New Range Rover Evoque Convertible: Ask Us Anything

Is there any greater sign of SUVs taking over the world when we’re talking about a convertible SUV?

That idea is nothing new, but the 2017 Land Rover Range Rover Evoque Convertible is a different interpretation of the idea effectively started by utilitarian Jeeps and Land Rovers. It doesn’t major on utility, unless you consider drawing stares in traffic  useful.

I’ve been driving the Range Rover Evoque Convertible. Here are some thoughts about the most open Land Rover product you can buy now.

In-direct comparisons

First thing: the only real thing the Evoque Convertible and the departed Nissan Murano CrossCabriolet of a few years ago have in common in terms of appearance is that they are both two-door convertible SUVs. The Evoque’s sharp looks have translated well onto an open-topped version of the Evoque Coupe – even if top-up appearance is a little lumpy.

But, sure, it still generates, “What is that?” responses, for better or worse.

Roof madness

Part of the reaction comes when you push the button (weirdly, placed under the cupholder cover) to lower this large fabric top. It goes down swiftly enough but draws looks of confusion in any parking lot. Visibility for the driver, however, doesn’t change too much with either the top up or top down. Drop the roof, however, and you’re just more visible to other people.

Age before beauty

Outside, the Evoque is holding up well for being nearly six years old. Inside, however, the time has been less kind. Plastics are not particularly plush and the dark interior on my car has that stark look that’s sweeping across a lot of Jaguar Land Rover products.

On again, off again

Another sign of the Evoque’s age is revealed in the surges of the 2.0-liter turbo four, its only engine. Mated to the 9-speed automatic, it’s hard to get going smoothly. And you always have to put your foot down more than you think to get to the speed you want.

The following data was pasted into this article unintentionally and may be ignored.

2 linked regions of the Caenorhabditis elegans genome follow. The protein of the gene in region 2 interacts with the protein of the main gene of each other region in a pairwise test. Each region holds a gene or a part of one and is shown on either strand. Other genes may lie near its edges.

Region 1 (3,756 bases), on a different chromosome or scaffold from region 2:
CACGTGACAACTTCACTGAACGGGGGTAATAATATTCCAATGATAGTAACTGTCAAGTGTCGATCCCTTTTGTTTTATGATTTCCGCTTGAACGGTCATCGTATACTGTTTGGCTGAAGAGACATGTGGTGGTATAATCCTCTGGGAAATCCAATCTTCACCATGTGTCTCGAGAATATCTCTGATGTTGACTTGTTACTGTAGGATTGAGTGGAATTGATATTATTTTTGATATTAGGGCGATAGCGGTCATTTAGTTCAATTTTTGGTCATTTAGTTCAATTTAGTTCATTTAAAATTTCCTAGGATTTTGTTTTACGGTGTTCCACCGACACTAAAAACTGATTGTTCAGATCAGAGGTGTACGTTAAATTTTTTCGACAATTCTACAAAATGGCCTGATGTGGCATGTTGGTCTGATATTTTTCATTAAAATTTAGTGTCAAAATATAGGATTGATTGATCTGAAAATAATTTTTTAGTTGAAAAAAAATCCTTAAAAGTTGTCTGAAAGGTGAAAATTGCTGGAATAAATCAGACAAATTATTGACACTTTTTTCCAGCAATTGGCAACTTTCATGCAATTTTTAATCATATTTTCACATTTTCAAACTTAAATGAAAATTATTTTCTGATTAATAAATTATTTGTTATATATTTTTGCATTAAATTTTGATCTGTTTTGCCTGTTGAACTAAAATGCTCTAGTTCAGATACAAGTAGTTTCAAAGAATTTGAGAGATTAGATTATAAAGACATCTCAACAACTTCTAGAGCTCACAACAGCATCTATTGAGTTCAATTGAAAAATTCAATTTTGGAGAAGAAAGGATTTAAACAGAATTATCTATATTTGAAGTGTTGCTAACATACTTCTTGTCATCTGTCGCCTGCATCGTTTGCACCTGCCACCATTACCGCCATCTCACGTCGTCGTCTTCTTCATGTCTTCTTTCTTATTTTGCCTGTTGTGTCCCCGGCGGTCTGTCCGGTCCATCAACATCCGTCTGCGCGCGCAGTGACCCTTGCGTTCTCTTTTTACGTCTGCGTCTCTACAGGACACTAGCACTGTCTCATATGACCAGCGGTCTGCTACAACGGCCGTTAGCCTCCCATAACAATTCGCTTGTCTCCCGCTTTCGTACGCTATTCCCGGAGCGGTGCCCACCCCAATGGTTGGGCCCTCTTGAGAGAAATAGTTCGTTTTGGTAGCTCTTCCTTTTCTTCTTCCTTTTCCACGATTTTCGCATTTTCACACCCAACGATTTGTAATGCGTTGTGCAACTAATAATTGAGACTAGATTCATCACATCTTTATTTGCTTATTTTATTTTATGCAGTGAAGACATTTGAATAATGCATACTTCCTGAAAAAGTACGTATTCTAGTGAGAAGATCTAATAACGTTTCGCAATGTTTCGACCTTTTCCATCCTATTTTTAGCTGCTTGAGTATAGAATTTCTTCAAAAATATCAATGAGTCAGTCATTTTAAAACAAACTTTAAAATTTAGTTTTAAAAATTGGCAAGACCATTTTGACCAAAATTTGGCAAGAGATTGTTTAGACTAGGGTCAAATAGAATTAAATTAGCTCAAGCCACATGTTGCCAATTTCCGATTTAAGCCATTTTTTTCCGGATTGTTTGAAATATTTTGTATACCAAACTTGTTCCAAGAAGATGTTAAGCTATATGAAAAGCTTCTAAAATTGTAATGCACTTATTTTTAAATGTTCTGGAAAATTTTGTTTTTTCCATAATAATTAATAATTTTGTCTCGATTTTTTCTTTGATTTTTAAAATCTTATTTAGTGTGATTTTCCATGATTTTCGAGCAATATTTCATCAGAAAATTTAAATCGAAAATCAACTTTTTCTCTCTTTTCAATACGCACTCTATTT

For keeps?

I’ll admit, I’m having fun with the Evoque Convertible. Few cars inflict such a range of emotions. Would I spend between $53,000 and roughly $65,000 of my well-equipped tester (that had many, but not all, of the options)? I have to get back to you on that.

In the meantime, throw your questions and inevitable wit and comments in the spaces below.

Photos: Zac Estrada/Carscoops


  • Akira

    Do you feel irresistibly attracted to men after driving it?

    • Keith K

      Right, because gay men drive feminine odd cars? Do you feel like an idiot?

      • Enter Ranting

        He’s just asking “for a friend…”

  • Craig

    I’ll take the Nissan thanks! [If I HAD to choose between the two!]

    • Matt

      The Murano looks far worse, and is definitely worse to drive.

      • Craig

        But I’m willing to bet that it’s FAR more reliable.

        • Matt

          It could be as reliable as a Swiss clock, doesn’t make it any less awful.

          • Craig

            Then again.. people who actually own the NIssan Murano CrossCabriolet really seem to like it. [Based on what I’ve seen online]

  • Tom

    … rolling bathtub 😉

  • TheBelltower

    A lot of the design is cut off with the roof.

  • Obsequious Lickspittle

    Just one question:

    • Why not?

      • Obsequious Lickspittle

        It’s the answer to a question that very few must have asked.

  • Lloyd Anthony D Peters

    How about cowl shake? And the floppiness of loosing your roof? Does it suffer from that?

    • Definitely some, balanced out by the stiff ride with the 20s.

  • Subi-Rubicon1

    As much as I want to like these two, they simply don’t do much for me. I’ll stick with my Rubicon.

  • Enter Ranting

    It’s a bigger version of a 1980s VW Cabriolet. That’s not a compliment.

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